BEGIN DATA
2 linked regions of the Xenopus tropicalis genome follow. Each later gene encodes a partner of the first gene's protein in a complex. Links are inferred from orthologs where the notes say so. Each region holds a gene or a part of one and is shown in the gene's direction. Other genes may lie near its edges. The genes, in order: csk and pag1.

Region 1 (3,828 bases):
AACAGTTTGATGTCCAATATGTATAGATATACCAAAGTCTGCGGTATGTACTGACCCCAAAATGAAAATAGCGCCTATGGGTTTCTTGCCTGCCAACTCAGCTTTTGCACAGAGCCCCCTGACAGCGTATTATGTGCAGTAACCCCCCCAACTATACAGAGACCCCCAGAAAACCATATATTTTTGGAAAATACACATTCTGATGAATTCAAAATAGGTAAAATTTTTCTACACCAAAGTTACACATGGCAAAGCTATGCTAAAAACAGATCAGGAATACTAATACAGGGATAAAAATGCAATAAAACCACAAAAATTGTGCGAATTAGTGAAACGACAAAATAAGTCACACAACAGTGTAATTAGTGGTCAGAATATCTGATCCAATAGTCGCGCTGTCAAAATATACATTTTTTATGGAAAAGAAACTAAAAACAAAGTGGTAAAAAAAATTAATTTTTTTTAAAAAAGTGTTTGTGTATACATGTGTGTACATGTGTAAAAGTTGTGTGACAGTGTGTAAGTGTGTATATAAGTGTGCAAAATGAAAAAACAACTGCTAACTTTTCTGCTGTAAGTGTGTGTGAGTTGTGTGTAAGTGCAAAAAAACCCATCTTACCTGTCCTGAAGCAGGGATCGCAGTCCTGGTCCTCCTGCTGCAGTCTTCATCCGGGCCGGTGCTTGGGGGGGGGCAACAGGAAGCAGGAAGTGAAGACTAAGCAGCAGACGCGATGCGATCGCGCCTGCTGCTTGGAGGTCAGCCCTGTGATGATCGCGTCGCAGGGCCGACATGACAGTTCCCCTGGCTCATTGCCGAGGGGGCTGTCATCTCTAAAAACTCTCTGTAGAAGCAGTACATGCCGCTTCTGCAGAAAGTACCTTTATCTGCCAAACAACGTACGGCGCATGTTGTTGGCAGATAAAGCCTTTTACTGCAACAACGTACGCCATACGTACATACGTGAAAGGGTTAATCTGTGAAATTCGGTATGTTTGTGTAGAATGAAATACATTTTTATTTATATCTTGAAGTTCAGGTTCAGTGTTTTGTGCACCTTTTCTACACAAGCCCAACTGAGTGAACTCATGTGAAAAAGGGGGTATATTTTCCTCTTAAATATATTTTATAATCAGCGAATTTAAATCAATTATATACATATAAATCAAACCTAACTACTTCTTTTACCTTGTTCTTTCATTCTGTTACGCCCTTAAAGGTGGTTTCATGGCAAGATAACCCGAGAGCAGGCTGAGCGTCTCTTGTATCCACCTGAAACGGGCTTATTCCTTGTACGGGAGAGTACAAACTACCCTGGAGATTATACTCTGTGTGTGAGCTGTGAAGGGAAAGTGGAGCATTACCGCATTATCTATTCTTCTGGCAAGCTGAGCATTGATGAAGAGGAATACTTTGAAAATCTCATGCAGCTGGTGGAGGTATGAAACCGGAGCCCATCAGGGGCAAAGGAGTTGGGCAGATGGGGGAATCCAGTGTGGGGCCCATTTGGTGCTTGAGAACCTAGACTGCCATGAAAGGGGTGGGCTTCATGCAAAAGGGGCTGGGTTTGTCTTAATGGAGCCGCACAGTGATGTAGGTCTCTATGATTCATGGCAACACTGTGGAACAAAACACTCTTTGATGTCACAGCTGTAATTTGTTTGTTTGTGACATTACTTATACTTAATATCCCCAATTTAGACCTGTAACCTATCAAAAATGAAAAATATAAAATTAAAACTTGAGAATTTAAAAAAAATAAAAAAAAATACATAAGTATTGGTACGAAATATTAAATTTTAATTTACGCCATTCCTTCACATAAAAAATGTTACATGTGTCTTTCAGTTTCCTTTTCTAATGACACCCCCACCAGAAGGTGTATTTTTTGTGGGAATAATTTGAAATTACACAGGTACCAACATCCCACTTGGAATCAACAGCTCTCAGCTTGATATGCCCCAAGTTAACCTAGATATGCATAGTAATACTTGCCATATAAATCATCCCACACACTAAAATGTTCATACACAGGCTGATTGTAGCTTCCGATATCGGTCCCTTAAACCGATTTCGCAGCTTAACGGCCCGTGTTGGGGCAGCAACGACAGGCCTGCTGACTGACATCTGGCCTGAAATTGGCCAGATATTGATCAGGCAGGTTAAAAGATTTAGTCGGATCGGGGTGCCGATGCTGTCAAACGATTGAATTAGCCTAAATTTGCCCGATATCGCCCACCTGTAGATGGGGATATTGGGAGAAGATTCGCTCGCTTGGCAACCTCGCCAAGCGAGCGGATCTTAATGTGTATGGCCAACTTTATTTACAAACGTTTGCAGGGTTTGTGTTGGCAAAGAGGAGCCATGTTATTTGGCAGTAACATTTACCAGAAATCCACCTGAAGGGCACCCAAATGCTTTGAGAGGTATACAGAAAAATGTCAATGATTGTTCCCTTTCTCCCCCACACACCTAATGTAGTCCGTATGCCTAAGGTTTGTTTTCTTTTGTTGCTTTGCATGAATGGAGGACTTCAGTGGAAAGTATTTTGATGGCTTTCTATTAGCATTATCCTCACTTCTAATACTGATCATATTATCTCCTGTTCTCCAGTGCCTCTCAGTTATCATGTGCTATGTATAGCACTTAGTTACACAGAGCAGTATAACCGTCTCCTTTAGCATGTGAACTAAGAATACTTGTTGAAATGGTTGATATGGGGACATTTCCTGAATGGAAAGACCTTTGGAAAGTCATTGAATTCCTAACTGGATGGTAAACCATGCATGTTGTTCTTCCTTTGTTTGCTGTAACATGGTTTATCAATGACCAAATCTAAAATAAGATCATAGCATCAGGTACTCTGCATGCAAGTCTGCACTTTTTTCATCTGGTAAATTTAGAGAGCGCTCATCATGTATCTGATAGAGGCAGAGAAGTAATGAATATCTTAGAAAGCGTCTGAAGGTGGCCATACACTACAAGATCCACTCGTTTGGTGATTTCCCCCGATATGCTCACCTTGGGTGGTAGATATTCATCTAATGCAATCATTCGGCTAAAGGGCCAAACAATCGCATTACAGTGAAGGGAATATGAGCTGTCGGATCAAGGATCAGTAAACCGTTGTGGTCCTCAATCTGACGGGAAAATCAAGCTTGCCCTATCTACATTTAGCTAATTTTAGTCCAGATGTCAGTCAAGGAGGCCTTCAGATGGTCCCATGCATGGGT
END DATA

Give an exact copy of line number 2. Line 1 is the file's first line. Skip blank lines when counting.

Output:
Region 1 (3,828 bases):